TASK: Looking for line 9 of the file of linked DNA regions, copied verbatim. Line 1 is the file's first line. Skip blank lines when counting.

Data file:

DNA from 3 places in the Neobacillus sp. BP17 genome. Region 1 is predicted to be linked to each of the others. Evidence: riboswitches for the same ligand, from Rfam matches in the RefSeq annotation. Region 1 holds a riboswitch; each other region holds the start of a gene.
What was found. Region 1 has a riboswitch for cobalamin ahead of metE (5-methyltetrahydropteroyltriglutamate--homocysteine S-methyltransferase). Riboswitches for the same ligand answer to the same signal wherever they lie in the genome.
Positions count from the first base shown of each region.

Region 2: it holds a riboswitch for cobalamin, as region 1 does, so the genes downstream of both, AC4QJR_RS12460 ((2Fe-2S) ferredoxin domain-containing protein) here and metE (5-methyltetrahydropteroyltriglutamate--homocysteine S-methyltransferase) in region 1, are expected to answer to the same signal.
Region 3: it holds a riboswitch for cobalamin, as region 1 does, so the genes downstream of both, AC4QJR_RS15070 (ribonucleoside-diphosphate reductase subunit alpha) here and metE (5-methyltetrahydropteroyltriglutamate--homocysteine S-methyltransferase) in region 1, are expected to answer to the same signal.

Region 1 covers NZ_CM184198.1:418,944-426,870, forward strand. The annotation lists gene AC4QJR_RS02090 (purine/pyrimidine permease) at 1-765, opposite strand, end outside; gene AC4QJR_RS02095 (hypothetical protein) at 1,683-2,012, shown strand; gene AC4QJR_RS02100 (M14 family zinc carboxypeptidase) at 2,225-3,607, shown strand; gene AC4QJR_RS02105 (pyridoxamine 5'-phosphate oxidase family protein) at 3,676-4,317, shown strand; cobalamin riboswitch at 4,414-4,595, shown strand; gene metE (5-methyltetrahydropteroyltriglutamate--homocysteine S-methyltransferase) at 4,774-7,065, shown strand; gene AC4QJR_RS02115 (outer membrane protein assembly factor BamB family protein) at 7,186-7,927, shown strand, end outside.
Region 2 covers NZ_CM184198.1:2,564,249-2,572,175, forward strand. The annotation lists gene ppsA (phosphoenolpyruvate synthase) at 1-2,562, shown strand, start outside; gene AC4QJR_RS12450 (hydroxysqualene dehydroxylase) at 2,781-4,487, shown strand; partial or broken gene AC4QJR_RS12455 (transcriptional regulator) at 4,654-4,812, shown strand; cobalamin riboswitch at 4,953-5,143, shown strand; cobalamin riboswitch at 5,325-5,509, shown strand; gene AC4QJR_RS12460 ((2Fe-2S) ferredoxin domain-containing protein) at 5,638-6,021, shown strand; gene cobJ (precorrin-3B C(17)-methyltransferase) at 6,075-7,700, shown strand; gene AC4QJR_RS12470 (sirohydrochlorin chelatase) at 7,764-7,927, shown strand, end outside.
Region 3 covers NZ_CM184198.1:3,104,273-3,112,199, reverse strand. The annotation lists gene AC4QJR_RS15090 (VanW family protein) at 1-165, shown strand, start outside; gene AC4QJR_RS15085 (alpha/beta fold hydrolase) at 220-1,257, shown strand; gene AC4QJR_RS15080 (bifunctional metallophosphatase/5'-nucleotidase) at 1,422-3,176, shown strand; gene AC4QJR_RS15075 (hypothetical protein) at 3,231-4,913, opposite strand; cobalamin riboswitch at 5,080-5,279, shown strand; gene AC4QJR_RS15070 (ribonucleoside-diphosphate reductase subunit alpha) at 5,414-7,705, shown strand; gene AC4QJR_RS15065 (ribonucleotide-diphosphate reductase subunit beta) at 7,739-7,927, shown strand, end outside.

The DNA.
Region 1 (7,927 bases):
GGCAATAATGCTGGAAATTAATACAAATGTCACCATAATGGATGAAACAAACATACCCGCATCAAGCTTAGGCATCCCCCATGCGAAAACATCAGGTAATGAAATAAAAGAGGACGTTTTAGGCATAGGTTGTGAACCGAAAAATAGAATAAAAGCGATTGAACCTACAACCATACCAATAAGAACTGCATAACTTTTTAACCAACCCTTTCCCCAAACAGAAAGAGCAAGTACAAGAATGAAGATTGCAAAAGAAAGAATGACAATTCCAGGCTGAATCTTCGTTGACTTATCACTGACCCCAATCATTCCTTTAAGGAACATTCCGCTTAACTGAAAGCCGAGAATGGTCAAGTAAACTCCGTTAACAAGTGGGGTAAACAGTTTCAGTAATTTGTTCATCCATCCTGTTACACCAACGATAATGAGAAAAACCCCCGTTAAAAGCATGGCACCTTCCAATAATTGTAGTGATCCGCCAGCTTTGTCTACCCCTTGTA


The DNA.